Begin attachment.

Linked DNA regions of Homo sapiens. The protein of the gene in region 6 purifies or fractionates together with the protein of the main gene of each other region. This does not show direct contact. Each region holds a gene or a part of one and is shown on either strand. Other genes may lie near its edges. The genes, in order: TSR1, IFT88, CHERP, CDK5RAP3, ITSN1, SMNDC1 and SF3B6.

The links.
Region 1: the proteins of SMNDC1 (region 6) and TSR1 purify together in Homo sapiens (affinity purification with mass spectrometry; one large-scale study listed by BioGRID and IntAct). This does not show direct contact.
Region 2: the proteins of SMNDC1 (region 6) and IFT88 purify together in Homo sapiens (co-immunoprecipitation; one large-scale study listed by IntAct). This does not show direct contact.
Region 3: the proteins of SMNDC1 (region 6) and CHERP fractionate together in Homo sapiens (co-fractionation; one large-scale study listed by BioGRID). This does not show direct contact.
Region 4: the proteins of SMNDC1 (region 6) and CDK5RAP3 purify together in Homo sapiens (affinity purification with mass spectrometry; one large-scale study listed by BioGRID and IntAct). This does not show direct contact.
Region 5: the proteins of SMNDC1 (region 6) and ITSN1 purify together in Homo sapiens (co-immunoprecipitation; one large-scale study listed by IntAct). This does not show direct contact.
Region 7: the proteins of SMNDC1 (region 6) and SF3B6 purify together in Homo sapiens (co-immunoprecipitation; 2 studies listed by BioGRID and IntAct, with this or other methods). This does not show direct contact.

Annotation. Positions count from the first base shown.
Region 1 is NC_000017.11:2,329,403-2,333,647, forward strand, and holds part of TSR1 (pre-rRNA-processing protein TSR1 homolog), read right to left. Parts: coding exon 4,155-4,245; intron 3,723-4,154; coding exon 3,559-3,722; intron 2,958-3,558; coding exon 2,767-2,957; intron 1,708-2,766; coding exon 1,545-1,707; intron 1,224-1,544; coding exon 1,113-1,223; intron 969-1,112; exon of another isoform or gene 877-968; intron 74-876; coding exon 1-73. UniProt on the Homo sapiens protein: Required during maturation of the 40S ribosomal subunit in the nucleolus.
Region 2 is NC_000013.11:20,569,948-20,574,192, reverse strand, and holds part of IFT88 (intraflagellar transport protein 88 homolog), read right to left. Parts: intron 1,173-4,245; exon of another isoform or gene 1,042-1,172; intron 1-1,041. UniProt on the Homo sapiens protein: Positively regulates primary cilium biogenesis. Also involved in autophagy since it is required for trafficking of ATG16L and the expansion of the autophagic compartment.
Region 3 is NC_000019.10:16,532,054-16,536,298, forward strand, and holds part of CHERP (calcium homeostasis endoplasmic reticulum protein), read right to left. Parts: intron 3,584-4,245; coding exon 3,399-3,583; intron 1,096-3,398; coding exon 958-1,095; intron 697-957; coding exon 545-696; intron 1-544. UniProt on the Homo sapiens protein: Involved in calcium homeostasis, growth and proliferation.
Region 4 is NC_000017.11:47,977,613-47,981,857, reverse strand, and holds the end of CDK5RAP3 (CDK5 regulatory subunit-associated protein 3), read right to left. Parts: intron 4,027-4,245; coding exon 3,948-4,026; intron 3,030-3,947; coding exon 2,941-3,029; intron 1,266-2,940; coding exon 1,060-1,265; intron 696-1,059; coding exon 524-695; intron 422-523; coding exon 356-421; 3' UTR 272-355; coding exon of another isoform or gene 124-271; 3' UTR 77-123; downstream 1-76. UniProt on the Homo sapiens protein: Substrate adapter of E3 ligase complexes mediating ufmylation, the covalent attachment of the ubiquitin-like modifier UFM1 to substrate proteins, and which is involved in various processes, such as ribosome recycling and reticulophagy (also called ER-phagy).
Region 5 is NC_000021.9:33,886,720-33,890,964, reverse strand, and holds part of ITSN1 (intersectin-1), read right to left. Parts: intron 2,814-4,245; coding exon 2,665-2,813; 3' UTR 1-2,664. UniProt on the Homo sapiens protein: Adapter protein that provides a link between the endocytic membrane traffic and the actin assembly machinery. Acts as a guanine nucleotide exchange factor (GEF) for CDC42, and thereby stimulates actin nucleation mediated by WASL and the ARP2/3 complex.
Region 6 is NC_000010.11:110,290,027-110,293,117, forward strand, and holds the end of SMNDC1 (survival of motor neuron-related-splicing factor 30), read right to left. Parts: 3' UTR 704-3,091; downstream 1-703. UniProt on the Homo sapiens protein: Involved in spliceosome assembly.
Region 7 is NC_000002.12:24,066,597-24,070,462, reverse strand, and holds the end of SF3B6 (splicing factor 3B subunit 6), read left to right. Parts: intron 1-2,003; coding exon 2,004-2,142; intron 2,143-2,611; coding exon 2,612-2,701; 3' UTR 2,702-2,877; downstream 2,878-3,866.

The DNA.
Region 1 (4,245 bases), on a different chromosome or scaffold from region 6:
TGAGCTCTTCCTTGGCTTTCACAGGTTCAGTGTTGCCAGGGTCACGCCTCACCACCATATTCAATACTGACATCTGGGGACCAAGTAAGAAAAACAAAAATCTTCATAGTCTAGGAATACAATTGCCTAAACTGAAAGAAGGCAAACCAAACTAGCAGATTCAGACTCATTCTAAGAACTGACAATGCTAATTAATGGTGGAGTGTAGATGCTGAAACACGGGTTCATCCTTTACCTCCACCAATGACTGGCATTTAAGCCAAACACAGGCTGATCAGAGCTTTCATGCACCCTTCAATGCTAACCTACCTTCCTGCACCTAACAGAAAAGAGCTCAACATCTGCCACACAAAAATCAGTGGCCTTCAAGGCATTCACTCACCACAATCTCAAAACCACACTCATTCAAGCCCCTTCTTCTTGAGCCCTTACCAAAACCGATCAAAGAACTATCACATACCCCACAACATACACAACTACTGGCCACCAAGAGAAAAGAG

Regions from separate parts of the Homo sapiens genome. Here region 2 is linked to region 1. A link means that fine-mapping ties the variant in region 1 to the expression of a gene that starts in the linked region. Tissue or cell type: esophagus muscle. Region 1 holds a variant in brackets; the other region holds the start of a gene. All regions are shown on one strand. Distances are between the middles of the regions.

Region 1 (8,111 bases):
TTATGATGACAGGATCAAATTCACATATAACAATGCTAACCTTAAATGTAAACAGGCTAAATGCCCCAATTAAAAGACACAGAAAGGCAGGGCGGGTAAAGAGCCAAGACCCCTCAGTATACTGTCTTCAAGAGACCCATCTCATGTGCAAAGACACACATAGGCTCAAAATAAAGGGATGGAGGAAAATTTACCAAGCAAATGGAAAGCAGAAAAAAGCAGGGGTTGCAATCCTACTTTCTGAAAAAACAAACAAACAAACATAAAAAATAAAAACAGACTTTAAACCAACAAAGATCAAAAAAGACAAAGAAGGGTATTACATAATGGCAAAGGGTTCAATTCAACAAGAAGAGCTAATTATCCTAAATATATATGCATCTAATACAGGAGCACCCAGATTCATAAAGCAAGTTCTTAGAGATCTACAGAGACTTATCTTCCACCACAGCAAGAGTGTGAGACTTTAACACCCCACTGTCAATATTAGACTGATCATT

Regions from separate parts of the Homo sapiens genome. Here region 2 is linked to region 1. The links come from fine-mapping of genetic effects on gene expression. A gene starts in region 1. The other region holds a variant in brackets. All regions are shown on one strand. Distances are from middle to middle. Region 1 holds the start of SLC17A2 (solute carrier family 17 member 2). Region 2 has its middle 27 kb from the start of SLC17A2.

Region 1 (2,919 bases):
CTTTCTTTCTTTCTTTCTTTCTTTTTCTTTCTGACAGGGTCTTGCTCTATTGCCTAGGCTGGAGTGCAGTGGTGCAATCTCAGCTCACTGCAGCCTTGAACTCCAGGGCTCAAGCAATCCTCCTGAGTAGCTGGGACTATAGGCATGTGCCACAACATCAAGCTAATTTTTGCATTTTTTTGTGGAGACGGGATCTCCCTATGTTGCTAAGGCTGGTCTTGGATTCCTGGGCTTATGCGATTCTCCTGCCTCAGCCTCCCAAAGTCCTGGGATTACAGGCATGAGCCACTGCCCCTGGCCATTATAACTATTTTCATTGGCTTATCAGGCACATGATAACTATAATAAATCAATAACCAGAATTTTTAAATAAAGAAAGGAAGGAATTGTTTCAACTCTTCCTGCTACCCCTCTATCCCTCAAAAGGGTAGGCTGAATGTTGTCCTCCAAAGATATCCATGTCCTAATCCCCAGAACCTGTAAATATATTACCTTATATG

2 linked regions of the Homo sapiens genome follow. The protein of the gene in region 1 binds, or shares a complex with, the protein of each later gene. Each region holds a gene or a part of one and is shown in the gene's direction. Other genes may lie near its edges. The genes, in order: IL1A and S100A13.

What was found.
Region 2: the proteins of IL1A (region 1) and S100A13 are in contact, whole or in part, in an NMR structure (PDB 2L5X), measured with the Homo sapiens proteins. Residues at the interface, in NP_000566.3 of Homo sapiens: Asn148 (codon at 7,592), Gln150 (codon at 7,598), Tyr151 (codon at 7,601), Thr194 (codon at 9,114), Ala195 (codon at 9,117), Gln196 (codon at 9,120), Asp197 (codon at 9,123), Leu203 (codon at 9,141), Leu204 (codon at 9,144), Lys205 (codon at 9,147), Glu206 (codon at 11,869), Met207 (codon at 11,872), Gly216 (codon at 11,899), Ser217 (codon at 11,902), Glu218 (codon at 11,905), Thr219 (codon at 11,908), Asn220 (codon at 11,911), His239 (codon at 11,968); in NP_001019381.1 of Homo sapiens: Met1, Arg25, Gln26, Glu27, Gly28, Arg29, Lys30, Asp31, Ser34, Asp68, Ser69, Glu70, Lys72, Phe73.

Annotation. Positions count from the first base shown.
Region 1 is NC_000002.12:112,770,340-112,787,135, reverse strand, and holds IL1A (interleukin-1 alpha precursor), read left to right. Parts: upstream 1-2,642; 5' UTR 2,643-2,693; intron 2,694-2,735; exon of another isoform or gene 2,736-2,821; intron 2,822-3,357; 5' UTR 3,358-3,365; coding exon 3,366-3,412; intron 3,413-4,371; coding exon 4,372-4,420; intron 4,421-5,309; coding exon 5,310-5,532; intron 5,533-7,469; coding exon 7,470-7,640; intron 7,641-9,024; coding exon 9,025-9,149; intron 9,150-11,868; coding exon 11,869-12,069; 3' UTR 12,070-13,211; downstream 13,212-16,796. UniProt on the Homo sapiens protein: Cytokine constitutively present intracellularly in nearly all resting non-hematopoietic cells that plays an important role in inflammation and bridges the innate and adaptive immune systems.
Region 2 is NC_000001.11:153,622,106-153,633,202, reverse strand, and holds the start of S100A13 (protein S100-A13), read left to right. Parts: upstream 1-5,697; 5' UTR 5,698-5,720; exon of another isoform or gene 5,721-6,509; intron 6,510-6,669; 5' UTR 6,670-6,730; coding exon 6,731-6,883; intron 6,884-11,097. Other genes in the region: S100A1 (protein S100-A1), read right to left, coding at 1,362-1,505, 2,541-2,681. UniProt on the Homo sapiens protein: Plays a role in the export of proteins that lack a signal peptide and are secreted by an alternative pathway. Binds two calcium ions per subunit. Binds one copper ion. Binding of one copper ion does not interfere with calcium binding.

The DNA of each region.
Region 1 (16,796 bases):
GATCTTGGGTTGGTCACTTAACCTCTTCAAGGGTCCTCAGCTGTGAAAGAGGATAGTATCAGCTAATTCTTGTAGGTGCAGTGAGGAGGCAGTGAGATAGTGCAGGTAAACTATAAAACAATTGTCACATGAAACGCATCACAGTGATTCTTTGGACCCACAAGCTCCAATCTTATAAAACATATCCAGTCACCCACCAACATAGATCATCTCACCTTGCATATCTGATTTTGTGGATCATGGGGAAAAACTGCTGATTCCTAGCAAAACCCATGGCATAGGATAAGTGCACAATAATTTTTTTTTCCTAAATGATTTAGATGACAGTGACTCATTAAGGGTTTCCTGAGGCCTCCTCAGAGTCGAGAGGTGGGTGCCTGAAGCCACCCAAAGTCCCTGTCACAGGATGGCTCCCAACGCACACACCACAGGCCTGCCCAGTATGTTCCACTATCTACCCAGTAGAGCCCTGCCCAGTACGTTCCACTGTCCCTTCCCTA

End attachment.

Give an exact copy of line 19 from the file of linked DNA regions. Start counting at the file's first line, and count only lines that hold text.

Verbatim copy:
TGAGCTCTTCCTTGGCTTTCACAGGTTCAGTGTTGCCAGGGTCACGCCTCACCACCATATTCAATACTGACATCTGGGGACCAAGTAAGAAAAACAAAAATCTTCATAGTCTAGGAATACAATTGCCTAAACTGAAAGAAGGCAAACCAAACTAGCAGATTCAGACTCATTCTAAGAACTGACAATGCTAATTAATGGTGGAGTGTAGATGCTGAAACACGGGTTCATCCTTTACCTCCACCAATGACTGGCATTTAAGCCAAACACAGGCTGATCAGAGCTTTCATGCACCCTTCAATGCTAACCTACCTTCCTGCACCTAACAGAAAAGAGCTCAACATCTGCCACACAAAAATCAGTGGCCTTCAAGGCATTCACTCACCACAATCTCAAAACCACACTCATTCAAGCCCCTTCTTCTTGAGCCCTTACCAAAACCGATCAAAGAACTATCACATACCCCACAACATACACAACTACTGGCCACCAAGAGAAAAGAG